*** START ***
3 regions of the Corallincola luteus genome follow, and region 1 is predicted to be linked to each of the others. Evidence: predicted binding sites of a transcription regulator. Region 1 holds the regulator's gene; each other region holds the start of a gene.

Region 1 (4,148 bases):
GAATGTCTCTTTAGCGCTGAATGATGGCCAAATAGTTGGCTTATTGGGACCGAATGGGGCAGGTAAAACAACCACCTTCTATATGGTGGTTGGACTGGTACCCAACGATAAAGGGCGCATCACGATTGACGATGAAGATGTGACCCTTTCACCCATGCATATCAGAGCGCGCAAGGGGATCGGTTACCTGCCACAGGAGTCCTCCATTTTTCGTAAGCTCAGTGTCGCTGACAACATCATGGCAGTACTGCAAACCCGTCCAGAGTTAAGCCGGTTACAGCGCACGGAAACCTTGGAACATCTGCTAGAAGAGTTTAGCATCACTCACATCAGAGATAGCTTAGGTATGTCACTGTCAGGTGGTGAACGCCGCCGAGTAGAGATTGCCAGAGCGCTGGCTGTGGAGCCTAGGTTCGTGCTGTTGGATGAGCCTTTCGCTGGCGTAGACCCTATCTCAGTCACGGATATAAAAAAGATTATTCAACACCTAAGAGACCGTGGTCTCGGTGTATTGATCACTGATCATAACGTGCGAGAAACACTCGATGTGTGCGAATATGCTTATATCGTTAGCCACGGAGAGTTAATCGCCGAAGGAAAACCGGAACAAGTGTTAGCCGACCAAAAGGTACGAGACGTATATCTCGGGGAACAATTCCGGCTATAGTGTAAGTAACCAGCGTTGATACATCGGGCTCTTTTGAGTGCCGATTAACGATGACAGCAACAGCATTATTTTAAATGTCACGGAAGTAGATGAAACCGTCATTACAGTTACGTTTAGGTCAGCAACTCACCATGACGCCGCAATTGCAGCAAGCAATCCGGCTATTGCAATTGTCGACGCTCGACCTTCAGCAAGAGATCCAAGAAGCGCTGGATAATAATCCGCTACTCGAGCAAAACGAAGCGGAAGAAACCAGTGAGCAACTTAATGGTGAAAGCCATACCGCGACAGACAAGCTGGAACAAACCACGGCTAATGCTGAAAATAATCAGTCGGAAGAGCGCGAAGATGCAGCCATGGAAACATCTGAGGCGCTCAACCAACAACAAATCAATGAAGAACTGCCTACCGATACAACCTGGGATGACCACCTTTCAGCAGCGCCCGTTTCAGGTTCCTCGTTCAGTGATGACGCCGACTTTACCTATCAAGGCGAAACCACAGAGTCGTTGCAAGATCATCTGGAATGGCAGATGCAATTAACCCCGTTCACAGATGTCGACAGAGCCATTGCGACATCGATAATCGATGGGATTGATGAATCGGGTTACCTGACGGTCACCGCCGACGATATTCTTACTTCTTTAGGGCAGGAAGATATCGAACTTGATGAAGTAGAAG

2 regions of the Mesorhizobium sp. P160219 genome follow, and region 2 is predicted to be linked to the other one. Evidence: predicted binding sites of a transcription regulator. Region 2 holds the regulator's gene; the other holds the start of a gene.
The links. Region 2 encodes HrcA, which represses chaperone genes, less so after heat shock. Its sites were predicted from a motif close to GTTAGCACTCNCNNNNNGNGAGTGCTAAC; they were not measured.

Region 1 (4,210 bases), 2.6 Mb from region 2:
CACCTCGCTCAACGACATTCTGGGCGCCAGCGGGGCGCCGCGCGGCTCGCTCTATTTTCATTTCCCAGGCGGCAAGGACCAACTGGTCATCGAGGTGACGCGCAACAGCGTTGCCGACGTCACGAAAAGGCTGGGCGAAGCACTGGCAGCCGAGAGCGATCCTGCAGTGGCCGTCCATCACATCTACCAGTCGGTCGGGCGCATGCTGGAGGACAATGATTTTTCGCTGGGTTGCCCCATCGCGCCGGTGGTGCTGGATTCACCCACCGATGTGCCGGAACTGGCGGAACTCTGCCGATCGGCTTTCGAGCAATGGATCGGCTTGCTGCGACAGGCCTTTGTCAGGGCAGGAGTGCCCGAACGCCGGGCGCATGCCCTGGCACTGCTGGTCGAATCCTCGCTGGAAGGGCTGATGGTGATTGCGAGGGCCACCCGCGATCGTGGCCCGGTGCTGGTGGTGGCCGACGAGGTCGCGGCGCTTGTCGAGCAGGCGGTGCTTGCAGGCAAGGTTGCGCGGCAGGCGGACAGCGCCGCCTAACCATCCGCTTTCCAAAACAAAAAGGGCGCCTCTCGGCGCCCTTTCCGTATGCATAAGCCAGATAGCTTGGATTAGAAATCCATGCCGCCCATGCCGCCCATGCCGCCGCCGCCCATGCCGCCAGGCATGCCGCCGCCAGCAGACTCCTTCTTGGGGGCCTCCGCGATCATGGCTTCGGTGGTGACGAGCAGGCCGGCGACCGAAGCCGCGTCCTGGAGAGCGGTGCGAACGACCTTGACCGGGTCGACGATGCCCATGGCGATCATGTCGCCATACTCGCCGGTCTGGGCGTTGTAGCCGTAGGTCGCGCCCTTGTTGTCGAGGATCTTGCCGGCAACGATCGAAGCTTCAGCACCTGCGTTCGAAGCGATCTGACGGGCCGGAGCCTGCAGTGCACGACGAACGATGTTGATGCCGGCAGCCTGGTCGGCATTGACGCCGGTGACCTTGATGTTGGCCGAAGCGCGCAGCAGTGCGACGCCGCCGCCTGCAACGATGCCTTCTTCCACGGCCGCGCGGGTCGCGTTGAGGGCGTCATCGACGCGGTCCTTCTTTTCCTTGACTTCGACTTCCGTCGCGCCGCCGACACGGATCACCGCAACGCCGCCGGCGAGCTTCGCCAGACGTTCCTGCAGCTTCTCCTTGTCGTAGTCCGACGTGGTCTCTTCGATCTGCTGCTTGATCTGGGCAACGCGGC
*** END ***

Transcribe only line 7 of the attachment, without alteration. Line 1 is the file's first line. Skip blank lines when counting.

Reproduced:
CACCTCGCTCAACGACATTCTGGGCGCCAGCGGGGCGCCGCGCGGCTCGCTCTATTTTCATTTCCCAGGCGGCAAGGACCAACTGGTCATCGAGGTGACGCGCAACAGCGTTGCCGACGTCACGAAAAGGCTGGGCGAAGCACTGGCAGCCGAGAGCGATCCTGCAGTGGCCGTCCATCACATCTACCAGTCGGTCGGGCGCATGCTGGAGGACAATGATTTTTCGCTGGGTTGCCCCATCGCGCCGGTGGTGCTGGATTCACCCACCGATGTGCCGGAACTGGCGGAACTCTGCCGATCGGCTTTCGAGCAATGGATCGGCTTGCTGCGACAGGCCTTTGTCAGGGCAGGAGTGCCCGAACGCCGGGCGCATGCCCTGGCACTGCTGGTCGAATCCTCGCTGGAAGGGCTGATGGTGATTGCGAGGGCCACCCGCGATCGTGGCCCGGTGCTGGTGGTGGCCGACGAGGTCGCGGCGCTTGTCGAGCAGGCGGTGCTTGCAGGCAAGGTTGCGCGGCAGGCGGACAGCGCCGCCTAACCATCCGCTTTCCAAAACAAAAAGGGCGCCTCTCGGCGCCCTTTCCGTATGCATAAGCCAGATAGCTTGGATTAGAAATCCATGCCGCCCATGCCGCCCATGCCGCCGCCGCCCATGCCGCCAGGCATGCCGCCGCCAGCAGACTCCTTCTTGGGGGCCTCCGCGATCATGGCTTCGGTGGTGACGAGCAGGCCGGCGACCGAAGCCGCGTCCTGGAGAGCGGTGCGAACGACCTTGACCGGGTCGACGATGCCCATGGCGATCATGTCGCCATACTCGCCGGTCTGGGCGTTGTAGCCGTAGGTCGCGCCCTTGTTGTCGAGGATCTTGCCGGCAACGATCGAAGCTTCAGCACCTGCGTTCGAAGCGATCTGACGGGCCGGAGCCTGCAGTGCACGACGAACGATGTTGATGCCGGCAGCCTGGTCGGCATTGACGCCGGTGACCTTGATGTTGGCCGAAGCGCGCAGCAGTGCGACGCCGCCGCCTGCAACGATGCCTTCTTCCACGGCCGCGCGGGTCGCGTTGAGGGCGTCATCGACGCGGTCCTTCTTTTCCTTGACTTCGACTTCCGTCGCGCCGCCGACACGGATCACCGCAACGCCGCCGGCGAGCTTCGCCAGACGTTCCTGCAGCTTCTCCTTGTCGTAGTCCGACGTGGTCTCTTCGATCTGCTGCTTGATCTGGGCAACGCGGC